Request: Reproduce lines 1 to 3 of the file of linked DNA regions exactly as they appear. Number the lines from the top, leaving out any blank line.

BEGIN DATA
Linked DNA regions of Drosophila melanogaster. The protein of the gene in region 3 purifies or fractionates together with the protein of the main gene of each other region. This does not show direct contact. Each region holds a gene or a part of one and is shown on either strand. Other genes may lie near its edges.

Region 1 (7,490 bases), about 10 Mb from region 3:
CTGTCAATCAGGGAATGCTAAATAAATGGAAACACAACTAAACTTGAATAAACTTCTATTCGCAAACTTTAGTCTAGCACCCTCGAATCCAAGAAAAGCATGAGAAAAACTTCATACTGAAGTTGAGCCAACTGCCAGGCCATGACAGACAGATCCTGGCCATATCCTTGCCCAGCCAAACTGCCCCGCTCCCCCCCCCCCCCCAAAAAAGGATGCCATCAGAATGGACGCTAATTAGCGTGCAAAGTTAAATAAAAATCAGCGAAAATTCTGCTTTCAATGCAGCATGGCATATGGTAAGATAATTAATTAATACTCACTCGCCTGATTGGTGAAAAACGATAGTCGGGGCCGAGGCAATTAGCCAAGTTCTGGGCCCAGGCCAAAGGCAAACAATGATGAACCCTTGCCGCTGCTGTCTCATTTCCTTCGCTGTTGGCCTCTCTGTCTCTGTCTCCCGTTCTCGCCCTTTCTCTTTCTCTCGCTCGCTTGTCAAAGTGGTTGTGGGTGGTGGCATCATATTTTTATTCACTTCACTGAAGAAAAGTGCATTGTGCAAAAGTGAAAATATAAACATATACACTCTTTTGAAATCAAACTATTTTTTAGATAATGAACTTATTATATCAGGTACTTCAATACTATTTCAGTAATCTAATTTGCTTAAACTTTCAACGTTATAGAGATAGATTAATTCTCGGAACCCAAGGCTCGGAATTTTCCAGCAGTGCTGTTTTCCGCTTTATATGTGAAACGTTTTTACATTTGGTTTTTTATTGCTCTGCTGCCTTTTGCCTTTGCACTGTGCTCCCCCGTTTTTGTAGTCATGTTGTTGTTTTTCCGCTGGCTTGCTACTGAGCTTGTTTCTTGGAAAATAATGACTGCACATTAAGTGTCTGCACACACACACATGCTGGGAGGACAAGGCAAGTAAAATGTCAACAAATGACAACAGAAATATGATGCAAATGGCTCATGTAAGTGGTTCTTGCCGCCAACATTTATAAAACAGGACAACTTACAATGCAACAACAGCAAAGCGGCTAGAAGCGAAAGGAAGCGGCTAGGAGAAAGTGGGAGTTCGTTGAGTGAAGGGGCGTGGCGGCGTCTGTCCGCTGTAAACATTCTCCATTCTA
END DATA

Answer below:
Linked DNA regions of Drosophila melanogaster. The protein of the gene in region 3 purifies or fractionates together with the protein of the main gene of each other region. This does not show direct contact. Each region holds a gene or a part of one and is shown on either strand. Other genes may lie near its edges.

Region 1 (7,490 bases), about 10 Mb from region 3:
CTGTCAATCAGGGAATGCTAAATAAATGGAAACACAACTAAACTTGAATAAACTTCTATTCGCAAACTTTAGTCTAGCACCCTCGAATCCAAGAAAAGCATGAGAAAAACTTCATACTGAAGTTGAGCCAACTGCCAGGCCATGACAGACAGATCCTGGCCATATCCTTGCCCAGCCAAACTGCCCCGCTCCCCCCCCCCCCCCAAAAAAGGATGCCATCAGAATGGACGCTAATTAGCGTGCAAAGTTAAATAAAAATCAGCGAAAATTCTGCTTTCAATGCAGCATGGCATATGGTAAGATAATTAATTAATACTCACTCGCCTGATTGGTGAAAAACGATAGTCGGGGCCGAGGCAATTAGCCAAGTTCTGGGCCCAGGCCAAAGGCAAACAATGATGAACCCTTGCCGCTGCTGTCTCATTTCCTTCGCTGTTGGCCTCTCTGTCTCTGTCTCCCGTTCTCGCCCTTTCTCTTTCTCTCGCTCGCTTGTCAAAGTGGTTGTGGGTGGTGGCATCATATTTTTATTCACTTCACTGAAGAAAAGTGCATTGTGCAAAAGTGAAAATATAAACATATACACTCTTTTGAAATCAAACTATTTTTTAGATAATGAACTTATTATATCAGGTACTTCAATACTATTTCAGTAATCTAATTTGCTTAAACTTTCAACGTTATAGAGATAGATTAATTCTCGGAACCCAAGGCTCGGAATTTTCCAGCAGTGCTGTTTTCCGCTTTATATGTGAAACGTTTTTACATTTGGTTTTTTATTGCTCTGCTGCCTTTTGCCTTTGCACTGTGCTCCCCCGTTTTTGTAGTCATGTTGTTGTTTTTCCGCTGGCTTGCTACTGAGCTTGTTTCTTGGAAAATAATGACTGCACATTAAGTGTCTGCACACACACACATGCTGGGAGGACAAGGCAAGTAAAATGTCAACAAATGACAACAGAAATATGATGCAAATGGCTCATGTAAGTGGTTCTTGCCGCCAACATTTATAAAACAGGACAACTTACAATGCAACAACAGCAAAGCGGCTAGAAGCGAAAGGAAGCGGCTAGGAGAAAGTGGGAGTTCGTTGAGTGAAGGGGCGTGGCGGCGTCTGTCCGCTGTAAACATTCTCCATTCTA